#### 4.1.1 Uncorrelated noise

Many practical noise signals exhibit high correlation in the low-frequency range. Therefore, the premise that the noise signal in real acoustic scenarios is fully uncorrelated is not true. Thus, the proposed solution with the assumption of an uncorrelated noise model indeed leads to noise PSD underestimation at low frequencies where the noise signals are correlated (not shown here). The low-frequency compensation of the noise PSD will be addressed in the following section.

#### 4.1.2 Diffuse noise

*n*

_{ l }(

*k*) and

*n*

_{ r }(

*k*) are available. Substituting (17) into (15) will lead to a nonlinear system of equations. To simplify the equations, the noise PSDs at the left and right ear are considered to be equal. In [41], it was shown that for measured noise signals, the assumptions of equal noise PSDs at the two microphones are more plausible at low frequencies than at high frequencies. Assuming equal noise PSDs, i.e., \(\phantom {\dot {i}\!}{\Phi }_{{n}_{l}n_{l}} ~= {~\Phi }_{{n}_{r}n_{r}} ~=~\Phi _{n}\) at the two microphones, the cross PSD, \(\phantom {\dot {i}\!}{\Phi }_{{n}_{l}{n}_{r}}\) in (15), consequently can be expressed based on the left and right noise PSDs and the coherence function, i.e., \(\phantom {\dot {i}\!}{\Phi }_{{n}_{r}{n}_{l}} ~= {~\Phi }_{{n}_{l}{n}_{r}} ~=~\Gamma _{{n}_{l}{n}_{r}} {\Phi }_{{n}}\), therein considering that the noise coherence of a diffuse noise field is real valued. Therefore, the noise PSD estimates can be obtained as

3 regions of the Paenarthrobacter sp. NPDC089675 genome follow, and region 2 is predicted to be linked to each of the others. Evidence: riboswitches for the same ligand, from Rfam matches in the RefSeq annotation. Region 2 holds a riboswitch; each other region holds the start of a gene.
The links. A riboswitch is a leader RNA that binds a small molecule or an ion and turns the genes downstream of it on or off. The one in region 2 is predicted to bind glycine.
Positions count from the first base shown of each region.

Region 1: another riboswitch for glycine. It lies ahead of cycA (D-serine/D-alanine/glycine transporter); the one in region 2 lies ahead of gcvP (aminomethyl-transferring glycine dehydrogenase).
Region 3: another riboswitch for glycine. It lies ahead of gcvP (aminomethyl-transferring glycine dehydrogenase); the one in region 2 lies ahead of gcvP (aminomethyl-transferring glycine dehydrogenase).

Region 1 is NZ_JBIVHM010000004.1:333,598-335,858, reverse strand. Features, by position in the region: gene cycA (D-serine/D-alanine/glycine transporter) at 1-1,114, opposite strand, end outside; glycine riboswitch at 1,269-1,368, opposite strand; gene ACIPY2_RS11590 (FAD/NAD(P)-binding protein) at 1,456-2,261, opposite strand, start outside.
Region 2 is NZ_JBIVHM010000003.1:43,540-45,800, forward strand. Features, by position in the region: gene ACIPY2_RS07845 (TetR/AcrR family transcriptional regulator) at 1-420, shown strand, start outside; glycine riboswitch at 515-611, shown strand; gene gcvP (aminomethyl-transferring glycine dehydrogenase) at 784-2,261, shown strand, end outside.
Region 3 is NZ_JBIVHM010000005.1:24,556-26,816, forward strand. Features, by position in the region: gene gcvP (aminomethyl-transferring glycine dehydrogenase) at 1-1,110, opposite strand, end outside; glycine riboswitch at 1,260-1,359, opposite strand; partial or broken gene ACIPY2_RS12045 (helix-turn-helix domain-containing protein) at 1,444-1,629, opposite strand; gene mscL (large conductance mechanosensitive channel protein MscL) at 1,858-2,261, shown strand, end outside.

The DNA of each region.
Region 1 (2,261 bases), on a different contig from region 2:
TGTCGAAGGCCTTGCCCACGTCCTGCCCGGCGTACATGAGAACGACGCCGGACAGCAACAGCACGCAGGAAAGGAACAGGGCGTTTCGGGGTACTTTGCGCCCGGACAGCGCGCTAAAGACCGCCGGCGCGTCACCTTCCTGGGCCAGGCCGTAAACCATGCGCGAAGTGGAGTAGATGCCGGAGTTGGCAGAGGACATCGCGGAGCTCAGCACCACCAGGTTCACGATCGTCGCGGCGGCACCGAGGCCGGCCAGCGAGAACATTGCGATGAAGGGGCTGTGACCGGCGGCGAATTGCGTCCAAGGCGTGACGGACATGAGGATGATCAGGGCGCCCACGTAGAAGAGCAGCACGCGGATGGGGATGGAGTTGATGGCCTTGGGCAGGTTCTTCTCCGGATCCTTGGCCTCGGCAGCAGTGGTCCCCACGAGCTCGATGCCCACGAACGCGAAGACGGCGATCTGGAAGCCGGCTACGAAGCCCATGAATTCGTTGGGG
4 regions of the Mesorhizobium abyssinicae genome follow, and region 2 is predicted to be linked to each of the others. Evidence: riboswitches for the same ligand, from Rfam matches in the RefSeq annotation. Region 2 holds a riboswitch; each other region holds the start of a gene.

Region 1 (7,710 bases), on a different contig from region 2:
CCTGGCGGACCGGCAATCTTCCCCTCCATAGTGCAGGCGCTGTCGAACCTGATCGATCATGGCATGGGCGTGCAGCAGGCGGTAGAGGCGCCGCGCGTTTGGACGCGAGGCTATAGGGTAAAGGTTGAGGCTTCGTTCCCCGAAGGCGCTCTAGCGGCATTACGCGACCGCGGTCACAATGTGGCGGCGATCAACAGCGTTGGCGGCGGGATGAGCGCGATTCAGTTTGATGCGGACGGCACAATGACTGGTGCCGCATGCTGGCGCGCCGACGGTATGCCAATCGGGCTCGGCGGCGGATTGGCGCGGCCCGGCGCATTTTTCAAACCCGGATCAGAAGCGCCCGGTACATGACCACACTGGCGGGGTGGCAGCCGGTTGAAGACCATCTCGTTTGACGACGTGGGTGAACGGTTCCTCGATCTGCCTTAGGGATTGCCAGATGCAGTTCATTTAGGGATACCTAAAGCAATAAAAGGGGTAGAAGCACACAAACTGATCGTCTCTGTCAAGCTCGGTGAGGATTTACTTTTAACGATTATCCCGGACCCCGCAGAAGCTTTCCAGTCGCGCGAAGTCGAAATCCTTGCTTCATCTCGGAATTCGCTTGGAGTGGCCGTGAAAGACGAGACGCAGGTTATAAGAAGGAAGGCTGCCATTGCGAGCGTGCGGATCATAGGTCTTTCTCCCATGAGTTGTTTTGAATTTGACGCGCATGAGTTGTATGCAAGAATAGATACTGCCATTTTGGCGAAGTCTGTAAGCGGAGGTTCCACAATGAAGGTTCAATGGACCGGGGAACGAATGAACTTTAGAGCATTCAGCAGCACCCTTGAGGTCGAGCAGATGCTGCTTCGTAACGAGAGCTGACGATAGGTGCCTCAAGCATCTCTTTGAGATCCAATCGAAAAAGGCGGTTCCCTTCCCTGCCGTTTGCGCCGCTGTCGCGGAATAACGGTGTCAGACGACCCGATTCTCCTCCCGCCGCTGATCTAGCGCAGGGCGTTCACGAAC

A spectral flooring of −20 dB is additionally used in the denominator to avoid division by zero. Moreover, the following noise coherence models can be considered here: (1) free-field diffuse noise coherence, (2) the head-related coherence model [51], and (3) head-related coherence estimates. It has been observed that an accurate estimation of the noise PSD can be obtained if a good model of the noise coherence is employed. Therefore, we suggest using the 2D head-related coherence model proposed in [51].

### 4.2 CR-based adaptive blocking (CRB)

governs the convergence rate of the algorithm.

*E*(

*λ*,

*κ*) being the STFT of the cross-relation error signal

*e*(

*k*) according to (19). By solving (26), the estimated noise PSD is obtained as

To avoid division by zero, a spectral flooring is applied to limit the denominator to −20 dB.

### 4.3 PCA-based adaptive blocking (PCAB)

*L*recent successive samples \(\widehat {\mathbf {s}}(k) =\left [\widehat {s}(k) ~ \widehat {s}(k-1)~ {\ldots } \widehat {s}(k~-~L~+~1) \right ]^{T}\) resulting in a matched filter operation,

^{↩}denotes the time-reversed estimated impulse response. The estimated left and right impulse responses are updated according to the LMS style,

*F*is a common filter error [52], (32) is expressed as

**A**is defined as

while \( \widehat {\mathbf {H}}' = \left [ 1- \left |{\widehat {H}_{l}}\right |^{2} ~ 1- \left |{\widehat {H}_{r}}\right |^{2} \right ]^{T}.\)

**A**) is very small, and thus,

**A**is singular, regardless of the position of the target speaker. To solve the rank deficiency of

**A**, the noise PSDs at the left and right ear are again assumed to be identical, i.e., \(\Phi _{n_{l}n_{l}} = \Phi _{n_{r}n_{r}} = \Phi _{n}\). Therefore, (36) is rewritten as